Monday, September 27, 2004 / World / US - US 'must raise troop numbers' to fulfil commitments / World / US - US 'must raise troop numbers' to fulfil commitments:
A Pentagon-appointed panel has found that the US military will not be able to maintain its current peacekeeping commitments in Iraq and Afghanistan without a significant increase in the size of the armed forces or scaling back the objectives of the stabilisation missions.

"A report by the respected Defence Science Board was presented to Donald Rumsfeld, defence secretary, late last month. Mr Rumsfeld found the study compelling and ordered it to be presented earlier this month to all the uniformed chiefs of the four armed services as well as the military's combatant commanders, who oversee each of the Pentagon's six regional commands.

Although the report, first disclosed in the newsletter Inside the Pentagon, has not been made public, pages from the study reviewed by the Financial Times state that while some of the stresses on the US military could be mitigated by private contractors and improved technologies, such measures are unlikely to be sufficient.

'It is not clear that our new stabilisation capabilities will suffice if we maintain the current pace of stabilisation operations,' the study says. "

The report, entitled Transition to and from Hostilities, could re-ignite the debate over the size of the US military, particularly the army, which many analysts warn is becoming overworked and stretched thin by repeated rotations through Iraq and Afghanistan.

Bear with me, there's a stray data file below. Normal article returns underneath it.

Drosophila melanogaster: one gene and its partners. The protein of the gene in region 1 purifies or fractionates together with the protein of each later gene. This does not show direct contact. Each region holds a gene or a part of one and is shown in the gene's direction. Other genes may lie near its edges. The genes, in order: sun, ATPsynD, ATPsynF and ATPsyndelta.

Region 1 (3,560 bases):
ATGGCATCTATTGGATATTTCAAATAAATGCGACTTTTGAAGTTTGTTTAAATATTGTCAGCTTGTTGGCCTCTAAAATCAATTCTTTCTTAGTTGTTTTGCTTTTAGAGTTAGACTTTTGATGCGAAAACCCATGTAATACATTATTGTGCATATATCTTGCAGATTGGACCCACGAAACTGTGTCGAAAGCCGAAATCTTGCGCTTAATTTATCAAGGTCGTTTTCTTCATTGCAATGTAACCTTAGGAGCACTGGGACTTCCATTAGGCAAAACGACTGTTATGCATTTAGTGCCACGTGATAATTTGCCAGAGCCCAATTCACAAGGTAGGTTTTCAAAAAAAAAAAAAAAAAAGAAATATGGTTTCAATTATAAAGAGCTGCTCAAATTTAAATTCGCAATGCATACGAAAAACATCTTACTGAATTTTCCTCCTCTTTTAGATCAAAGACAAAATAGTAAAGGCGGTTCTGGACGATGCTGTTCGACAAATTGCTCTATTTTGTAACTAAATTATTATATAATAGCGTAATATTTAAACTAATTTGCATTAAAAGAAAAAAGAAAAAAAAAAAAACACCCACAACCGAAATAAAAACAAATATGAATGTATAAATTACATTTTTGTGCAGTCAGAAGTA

Mr Rumsfeld has largely resisted moves to enlarge the army, although he has given General Peter Schoomaker, army chief of staff, permission for a temporary increase of 30,000 soldiers.

The report was discussed briefly in a congressional hearing last week, where Mr Rumsfeld described it as "a good one". Congressional critics, however, used it to denounce his reluctance to back army enlargement.

"I think the major point, the one I think the Defence Science Board concludes with, is that we have put ourselves in a strategic position where we may not be able to respond to obvious threats that we're seeing today," said Senator Jack Reed, a Democrat on the armed services committee.

The Defence Science Board, founded in the 1950s, is made up of leading academics and experts appointed to examine science, technology and research issues that could affect security policy.
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